Indonesia capital votes for governor after divisive campaign
Apr 20 2017
When multi-millionaire Sandiaga Uno first considered contesting the governorship of Indonesia's swarming capital, he thought he was up against an unbeatable "rock star".
Muslim women shows their ink-stained fingers after voting during the runoff election in Jakarta, Indonesia, Wednesday, April 19, 2017. Baswedan has denied he plans to implement Islamic sharia law in Jakarta if elected.
More than 7.1 million people are eligible to vote, and large numbers of police and military have been put on standby in the city in case of violence. The Indonesian leader, a close ally of Ahok's, has been vocal in his support for the governor during the campaign.
(AP Photo/Dita Alangkara). Gubernatorial candidate Anies Baswedan, center, his wife Fery Farhati Ganis, left, and daughter Mutiara show their ink-dipped fingers after giving their votes during the local election in Jakarta, Indonesia, Wednesday, April.
The verse had been used by his opponents in the world's most-populous Muslim country to argue that Muslims should not vote for a non-Muslim leader. So called "quick count" results by research companies, which give a reliable indicator of voting, will be available within hours of the polls closing at 1 p.m.
Hundreds of thousands of Muslims took to the streets late previous year to call for his sacking and to urge voters not to elect a non-Muslim leader.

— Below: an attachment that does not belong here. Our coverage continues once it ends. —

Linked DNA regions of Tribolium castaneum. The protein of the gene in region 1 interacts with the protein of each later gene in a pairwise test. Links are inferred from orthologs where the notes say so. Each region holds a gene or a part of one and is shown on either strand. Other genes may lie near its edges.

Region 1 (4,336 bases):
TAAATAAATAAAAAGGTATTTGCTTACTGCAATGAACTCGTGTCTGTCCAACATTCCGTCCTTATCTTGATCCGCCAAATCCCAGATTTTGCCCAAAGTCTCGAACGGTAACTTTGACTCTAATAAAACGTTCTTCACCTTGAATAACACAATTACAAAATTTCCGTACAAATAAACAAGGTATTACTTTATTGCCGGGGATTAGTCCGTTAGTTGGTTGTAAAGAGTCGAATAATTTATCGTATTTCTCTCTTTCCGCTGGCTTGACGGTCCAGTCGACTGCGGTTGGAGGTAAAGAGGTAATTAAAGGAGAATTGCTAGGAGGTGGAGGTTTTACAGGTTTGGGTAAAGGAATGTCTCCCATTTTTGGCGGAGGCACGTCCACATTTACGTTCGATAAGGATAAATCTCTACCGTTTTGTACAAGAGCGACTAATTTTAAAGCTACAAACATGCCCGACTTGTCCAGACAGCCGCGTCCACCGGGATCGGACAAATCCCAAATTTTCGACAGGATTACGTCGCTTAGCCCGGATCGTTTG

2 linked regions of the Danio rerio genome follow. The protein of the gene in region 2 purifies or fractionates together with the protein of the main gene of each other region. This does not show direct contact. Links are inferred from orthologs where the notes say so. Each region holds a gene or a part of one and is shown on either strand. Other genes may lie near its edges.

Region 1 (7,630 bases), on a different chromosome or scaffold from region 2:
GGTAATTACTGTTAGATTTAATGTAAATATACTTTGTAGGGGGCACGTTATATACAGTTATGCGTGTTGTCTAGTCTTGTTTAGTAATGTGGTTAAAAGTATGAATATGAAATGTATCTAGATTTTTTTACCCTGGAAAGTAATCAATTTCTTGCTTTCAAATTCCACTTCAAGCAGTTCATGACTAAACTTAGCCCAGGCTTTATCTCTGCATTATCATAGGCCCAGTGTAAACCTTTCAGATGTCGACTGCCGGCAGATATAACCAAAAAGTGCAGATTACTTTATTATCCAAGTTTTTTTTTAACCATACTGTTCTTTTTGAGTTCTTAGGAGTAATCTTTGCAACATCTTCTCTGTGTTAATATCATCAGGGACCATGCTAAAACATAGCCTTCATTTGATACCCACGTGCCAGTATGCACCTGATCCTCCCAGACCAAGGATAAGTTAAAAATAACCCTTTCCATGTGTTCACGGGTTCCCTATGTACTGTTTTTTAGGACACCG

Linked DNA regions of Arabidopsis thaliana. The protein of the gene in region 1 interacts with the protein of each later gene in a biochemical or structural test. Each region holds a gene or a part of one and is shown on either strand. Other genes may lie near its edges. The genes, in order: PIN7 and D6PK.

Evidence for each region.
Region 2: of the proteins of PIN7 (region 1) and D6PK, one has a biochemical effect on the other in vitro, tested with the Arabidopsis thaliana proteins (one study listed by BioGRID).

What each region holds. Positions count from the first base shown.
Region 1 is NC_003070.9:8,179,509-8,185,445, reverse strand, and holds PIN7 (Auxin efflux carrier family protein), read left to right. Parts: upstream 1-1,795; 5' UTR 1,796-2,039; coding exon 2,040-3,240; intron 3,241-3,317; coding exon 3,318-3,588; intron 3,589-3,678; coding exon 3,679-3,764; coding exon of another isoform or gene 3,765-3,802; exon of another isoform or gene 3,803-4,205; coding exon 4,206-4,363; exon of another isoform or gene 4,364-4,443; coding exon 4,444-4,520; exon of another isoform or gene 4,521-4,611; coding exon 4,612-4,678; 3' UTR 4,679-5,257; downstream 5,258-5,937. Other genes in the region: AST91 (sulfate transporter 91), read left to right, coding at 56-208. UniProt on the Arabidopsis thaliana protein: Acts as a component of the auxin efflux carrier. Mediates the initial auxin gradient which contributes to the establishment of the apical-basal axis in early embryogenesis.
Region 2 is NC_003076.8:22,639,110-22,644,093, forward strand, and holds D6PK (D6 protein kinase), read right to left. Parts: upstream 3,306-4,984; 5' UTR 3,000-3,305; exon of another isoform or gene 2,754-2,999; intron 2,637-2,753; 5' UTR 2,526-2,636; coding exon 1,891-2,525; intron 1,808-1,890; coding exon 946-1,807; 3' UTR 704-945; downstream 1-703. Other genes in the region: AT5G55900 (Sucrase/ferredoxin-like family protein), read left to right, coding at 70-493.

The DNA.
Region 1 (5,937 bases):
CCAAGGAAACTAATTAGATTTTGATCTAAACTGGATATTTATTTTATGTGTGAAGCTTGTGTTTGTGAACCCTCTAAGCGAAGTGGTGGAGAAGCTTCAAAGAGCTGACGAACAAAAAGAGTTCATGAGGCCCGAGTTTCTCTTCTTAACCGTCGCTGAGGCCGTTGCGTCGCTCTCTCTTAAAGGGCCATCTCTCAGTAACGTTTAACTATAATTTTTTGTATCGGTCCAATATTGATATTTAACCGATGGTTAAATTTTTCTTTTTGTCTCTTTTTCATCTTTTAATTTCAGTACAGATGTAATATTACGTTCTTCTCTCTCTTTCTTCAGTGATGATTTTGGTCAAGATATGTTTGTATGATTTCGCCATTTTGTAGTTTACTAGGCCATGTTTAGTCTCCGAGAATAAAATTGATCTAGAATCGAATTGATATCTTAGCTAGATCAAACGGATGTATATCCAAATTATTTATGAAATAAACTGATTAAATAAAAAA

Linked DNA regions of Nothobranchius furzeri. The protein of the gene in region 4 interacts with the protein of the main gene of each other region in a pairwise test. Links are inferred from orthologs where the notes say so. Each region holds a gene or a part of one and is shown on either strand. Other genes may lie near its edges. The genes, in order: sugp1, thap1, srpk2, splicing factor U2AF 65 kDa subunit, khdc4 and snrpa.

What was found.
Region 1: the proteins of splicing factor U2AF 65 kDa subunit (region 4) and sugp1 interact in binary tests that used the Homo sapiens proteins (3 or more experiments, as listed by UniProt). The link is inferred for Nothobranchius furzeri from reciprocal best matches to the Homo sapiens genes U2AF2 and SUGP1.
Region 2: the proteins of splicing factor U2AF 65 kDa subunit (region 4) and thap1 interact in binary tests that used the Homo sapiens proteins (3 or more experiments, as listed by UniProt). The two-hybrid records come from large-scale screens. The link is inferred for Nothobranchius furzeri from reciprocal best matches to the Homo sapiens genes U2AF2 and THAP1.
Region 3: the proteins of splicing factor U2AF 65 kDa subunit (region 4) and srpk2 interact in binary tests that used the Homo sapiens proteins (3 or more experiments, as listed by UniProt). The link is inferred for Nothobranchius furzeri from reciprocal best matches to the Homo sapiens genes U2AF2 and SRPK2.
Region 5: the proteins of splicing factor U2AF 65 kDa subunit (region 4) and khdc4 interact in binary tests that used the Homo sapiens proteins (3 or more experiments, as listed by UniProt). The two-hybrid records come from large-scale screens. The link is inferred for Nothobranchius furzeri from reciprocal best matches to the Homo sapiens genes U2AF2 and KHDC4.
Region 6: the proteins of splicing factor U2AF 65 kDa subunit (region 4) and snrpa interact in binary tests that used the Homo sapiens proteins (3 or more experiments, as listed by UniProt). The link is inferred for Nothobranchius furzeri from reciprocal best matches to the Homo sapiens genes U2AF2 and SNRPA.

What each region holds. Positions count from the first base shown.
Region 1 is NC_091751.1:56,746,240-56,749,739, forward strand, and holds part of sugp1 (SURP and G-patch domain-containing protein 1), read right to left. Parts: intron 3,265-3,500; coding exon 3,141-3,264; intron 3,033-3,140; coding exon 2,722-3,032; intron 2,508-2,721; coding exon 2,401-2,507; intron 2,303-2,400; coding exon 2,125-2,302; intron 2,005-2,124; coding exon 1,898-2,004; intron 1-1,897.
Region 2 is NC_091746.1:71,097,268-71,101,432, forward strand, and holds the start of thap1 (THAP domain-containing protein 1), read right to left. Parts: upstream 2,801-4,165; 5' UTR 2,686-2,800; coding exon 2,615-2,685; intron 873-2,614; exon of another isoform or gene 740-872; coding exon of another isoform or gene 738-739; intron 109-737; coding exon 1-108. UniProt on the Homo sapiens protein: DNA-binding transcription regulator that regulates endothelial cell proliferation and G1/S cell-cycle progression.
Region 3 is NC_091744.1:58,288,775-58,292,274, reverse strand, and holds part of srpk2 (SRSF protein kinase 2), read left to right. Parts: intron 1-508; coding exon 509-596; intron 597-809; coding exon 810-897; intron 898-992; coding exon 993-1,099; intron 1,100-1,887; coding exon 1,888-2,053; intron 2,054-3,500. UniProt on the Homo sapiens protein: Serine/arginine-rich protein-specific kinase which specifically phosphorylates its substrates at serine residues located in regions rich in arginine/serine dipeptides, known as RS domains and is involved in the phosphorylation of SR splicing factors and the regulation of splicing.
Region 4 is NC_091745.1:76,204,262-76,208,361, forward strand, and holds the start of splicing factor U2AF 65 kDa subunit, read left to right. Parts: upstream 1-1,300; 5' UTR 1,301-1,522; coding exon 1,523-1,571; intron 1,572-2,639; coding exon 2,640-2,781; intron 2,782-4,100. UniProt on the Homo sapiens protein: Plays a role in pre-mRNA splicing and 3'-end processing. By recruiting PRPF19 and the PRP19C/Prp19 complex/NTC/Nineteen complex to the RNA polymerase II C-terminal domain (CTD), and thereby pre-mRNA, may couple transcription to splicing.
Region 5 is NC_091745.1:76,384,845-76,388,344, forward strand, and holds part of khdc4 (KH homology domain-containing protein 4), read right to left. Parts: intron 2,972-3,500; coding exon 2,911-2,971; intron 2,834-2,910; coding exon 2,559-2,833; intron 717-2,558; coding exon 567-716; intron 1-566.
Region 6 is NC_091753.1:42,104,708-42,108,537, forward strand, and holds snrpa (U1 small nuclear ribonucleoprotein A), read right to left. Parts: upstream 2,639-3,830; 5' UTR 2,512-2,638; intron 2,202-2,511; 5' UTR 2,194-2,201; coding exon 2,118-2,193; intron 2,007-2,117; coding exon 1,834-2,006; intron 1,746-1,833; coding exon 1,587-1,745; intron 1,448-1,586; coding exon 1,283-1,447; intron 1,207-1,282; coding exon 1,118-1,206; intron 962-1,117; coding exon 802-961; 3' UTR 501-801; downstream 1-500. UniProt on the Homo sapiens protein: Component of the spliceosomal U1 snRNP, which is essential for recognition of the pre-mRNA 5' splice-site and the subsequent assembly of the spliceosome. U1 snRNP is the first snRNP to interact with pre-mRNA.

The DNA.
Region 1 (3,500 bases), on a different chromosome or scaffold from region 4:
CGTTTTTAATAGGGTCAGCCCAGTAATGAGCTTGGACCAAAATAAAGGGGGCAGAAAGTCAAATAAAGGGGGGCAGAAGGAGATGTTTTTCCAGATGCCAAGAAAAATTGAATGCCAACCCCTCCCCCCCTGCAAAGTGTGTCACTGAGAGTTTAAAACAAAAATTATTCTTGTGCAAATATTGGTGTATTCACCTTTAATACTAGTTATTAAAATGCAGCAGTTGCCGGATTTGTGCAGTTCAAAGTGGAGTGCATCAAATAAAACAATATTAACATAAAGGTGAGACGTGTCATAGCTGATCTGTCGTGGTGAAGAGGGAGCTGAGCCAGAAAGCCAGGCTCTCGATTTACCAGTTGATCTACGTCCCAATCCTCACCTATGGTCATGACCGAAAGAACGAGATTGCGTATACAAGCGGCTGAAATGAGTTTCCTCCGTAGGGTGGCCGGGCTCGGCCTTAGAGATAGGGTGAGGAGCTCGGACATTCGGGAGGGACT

Ahok was fiercely targeted during the campaign by hard-line Muslim groups, who supported Baswedan.
"Political differences should not break our unity", President Joko Widodo said in a statement after casting his ballot at a central Jakarta polling station.
Purnama and Baswedan are facing off after leading the first round of the election in February, in which none of the three candidates were able to gather the majority of the votes required to seal a victory. Baswedan told reporters that he is committed to maintaining the diversity of Jakarta and will emphasize social justice.
As deputy Jakarta governor in 2014, Ahok inherited the governorship from Joko Widodo who won the presidential election that year. It was Purnama who ordered the evictions from Luar Batang's slums to make way for one of his many infrastructure projects aimed at modernizing this clogged and chaotic city.
But all this changed when, in October a year ago, an edited video of Ahok telling a small crowd not to be "fooled" by those who use the Al-Maidah verse of the Quran to prevent Muslims from electing a non-Muslim leader went viral on social media.
On Thursday he will return to court where he is expected to hear the prosecution's request as to what punishment he should face for alleged blasphemy over comments about the Koran. Blasphemy is a criminal offense in Indonesia and punishable by up to five years in prison.
Calling the capital "the barometer of Indonesia's political pulse", the daily said the election would have a bearing on the next presidential election in 2019.
A couple standing near her nodded in agreement.
If Purnama - who won popularity for his determined efforts to clean up Jakarta - does win the vote and is then convicted of blasphemy, he would not automatically be barred from holding office and could avoid jail for a long time by filing successive appeals.
Jakarta, a city of more than 10 million people, accounts for over 15 percent of national economic output and is home to major construction projects, including a $5 billion Chinese-backed rail line connecting the capital to the West Java city of Bandung.